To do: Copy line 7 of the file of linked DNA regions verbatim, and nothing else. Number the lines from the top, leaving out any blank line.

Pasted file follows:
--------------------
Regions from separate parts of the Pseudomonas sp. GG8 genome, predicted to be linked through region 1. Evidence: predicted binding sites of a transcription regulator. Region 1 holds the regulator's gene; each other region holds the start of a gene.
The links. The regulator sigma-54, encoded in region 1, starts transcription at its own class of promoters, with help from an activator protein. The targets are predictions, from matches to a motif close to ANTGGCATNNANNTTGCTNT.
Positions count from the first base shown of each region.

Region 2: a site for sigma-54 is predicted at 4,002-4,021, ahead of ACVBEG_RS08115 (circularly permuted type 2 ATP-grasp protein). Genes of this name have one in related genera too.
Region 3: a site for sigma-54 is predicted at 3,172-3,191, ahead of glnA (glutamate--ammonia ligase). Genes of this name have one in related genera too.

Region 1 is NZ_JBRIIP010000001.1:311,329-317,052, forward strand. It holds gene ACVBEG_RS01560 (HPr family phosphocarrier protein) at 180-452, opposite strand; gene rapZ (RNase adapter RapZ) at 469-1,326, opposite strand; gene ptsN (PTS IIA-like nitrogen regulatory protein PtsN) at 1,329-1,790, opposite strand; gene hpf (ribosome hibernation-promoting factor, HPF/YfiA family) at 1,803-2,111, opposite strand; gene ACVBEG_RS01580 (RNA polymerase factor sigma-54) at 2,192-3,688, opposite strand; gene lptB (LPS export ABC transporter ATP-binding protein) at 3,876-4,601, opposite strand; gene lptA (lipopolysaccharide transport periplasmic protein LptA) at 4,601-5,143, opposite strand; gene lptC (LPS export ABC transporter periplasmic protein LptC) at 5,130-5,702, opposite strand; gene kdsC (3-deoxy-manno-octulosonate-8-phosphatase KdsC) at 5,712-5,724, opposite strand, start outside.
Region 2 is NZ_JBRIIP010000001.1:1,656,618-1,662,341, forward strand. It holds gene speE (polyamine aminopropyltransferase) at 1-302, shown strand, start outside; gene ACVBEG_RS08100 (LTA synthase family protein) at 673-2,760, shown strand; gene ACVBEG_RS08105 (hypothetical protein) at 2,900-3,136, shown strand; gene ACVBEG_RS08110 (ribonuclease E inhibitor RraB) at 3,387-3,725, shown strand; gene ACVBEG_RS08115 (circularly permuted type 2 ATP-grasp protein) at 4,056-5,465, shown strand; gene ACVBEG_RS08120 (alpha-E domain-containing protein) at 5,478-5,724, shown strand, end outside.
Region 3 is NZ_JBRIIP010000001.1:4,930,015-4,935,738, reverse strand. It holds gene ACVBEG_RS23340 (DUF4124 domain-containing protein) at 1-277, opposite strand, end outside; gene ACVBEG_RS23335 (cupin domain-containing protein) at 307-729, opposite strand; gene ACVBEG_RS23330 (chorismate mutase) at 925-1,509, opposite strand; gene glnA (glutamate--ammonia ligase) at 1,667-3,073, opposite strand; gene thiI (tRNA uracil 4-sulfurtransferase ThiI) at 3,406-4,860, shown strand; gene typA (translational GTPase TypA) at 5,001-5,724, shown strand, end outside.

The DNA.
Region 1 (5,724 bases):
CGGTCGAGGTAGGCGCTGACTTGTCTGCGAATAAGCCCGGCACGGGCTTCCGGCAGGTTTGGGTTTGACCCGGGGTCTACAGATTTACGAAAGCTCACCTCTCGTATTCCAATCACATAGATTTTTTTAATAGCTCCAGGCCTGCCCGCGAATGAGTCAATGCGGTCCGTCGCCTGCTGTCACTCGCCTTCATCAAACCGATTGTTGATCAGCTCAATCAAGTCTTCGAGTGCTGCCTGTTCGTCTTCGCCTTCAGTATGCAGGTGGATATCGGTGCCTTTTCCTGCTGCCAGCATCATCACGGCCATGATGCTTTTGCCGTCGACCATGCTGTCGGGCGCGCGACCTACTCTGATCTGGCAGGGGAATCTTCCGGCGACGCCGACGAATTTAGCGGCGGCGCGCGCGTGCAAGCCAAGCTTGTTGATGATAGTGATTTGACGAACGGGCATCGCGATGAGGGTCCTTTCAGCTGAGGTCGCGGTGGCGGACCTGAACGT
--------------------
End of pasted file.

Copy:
Region 2 is NZ_JBRIIP010000001.1:1,656,618-1,662,341, forward strand. It holds gene speE (polyamine aminopropyltransferase) at 1-302, shown strand, start outside; gene ACVBEG_RS08100 (LTA synthase family protein) at 673-2,760, shown strand; gene ACVBEG_RS08105 (hypothetical protein) at 2,900-3,136, shown strand; gene ACVBEG_RS08110 (ribonuclease E inhibitor RraB) at 3,387-3,725, shown strand; gene ACVBEG_RS08115 (circularly permuted type 2 ATP-grasp protein) at 4,056-5,465, shown strand; gene ACVBEG_RS08120 (alpha-E domain-containing protein) at 5,478-5,724, shown strand, end outside.